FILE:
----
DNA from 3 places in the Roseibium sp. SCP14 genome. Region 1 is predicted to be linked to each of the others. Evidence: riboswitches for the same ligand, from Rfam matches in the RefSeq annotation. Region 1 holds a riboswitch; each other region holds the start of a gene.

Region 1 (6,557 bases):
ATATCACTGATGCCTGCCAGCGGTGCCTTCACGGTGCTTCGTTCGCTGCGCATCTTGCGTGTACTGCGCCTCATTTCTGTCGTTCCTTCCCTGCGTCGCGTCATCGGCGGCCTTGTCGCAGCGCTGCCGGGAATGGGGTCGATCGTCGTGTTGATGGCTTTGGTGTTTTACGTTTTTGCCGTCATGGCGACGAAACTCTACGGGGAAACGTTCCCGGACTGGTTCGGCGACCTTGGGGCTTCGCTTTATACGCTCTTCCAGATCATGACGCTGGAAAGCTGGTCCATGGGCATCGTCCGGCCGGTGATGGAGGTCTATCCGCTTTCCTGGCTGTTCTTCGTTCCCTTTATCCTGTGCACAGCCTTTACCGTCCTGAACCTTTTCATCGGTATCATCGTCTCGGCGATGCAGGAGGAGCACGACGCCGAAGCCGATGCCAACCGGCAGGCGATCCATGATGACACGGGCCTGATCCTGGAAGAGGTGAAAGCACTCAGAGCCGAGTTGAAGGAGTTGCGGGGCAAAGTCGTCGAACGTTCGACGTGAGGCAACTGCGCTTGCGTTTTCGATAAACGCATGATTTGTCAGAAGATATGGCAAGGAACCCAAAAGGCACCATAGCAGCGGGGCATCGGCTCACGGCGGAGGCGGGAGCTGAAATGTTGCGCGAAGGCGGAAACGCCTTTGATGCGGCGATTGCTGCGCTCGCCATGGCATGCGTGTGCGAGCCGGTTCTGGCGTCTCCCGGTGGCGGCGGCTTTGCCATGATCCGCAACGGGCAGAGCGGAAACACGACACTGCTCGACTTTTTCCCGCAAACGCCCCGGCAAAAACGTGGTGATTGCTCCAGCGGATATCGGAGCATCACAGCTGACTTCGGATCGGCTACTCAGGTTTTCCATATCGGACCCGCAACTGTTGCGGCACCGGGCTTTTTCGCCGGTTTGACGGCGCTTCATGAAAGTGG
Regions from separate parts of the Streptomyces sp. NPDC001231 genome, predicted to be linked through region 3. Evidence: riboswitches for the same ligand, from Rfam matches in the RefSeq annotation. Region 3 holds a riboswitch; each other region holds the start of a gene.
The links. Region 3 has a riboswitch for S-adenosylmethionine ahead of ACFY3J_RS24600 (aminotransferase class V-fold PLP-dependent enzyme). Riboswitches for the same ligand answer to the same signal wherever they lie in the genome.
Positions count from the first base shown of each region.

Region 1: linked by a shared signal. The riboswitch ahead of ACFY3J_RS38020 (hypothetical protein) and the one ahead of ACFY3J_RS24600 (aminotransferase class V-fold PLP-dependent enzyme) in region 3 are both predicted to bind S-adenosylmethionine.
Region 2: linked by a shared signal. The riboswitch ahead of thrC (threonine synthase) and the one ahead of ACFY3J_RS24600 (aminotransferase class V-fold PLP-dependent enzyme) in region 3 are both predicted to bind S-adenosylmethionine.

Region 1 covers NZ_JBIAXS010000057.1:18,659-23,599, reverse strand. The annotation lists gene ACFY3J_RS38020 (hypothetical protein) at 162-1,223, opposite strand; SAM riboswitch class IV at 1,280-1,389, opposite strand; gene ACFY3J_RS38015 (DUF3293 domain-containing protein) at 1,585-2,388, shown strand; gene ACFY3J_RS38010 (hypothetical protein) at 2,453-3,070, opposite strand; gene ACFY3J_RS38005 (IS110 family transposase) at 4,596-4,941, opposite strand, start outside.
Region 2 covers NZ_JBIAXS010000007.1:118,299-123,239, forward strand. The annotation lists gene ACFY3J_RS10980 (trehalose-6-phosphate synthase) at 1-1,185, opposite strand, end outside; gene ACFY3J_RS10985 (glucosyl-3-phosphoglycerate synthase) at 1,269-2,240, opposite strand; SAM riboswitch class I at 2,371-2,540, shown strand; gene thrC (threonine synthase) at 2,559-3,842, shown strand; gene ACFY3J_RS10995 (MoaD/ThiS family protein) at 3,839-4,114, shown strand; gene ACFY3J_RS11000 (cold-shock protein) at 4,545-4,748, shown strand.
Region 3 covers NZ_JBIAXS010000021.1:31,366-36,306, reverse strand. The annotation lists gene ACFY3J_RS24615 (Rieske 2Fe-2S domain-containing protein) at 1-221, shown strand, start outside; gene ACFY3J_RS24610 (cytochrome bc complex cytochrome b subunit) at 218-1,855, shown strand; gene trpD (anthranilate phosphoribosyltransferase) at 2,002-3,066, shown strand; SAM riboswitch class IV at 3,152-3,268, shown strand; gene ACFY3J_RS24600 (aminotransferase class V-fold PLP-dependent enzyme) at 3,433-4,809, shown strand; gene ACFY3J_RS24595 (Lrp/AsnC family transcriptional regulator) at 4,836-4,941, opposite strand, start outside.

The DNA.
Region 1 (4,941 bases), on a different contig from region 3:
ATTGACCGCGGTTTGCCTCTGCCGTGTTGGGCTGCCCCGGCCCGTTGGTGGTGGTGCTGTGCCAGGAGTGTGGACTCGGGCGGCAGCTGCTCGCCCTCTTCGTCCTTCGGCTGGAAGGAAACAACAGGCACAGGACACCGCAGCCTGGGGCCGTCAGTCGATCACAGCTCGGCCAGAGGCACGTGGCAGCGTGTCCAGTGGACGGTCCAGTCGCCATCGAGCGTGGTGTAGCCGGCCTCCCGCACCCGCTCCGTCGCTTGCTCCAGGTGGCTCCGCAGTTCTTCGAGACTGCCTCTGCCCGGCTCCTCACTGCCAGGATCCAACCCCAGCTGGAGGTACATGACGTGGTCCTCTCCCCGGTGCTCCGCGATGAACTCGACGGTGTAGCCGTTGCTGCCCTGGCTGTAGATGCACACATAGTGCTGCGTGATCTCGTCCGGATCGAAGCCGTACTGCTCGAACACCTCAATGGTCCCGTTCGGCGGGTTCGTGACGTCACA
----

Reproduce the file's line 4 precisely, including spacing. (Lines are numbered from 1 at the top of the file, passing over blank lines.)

Regions from separate parts of the Streptomyces sp. NPDC001231 genome, predicted to be linked through region 3. Evidence: riboswitches for the same ligand, from Rfam matches in the RefSeq annotation. Region 3 holds a riboswitch; each other region holds the start of a gene.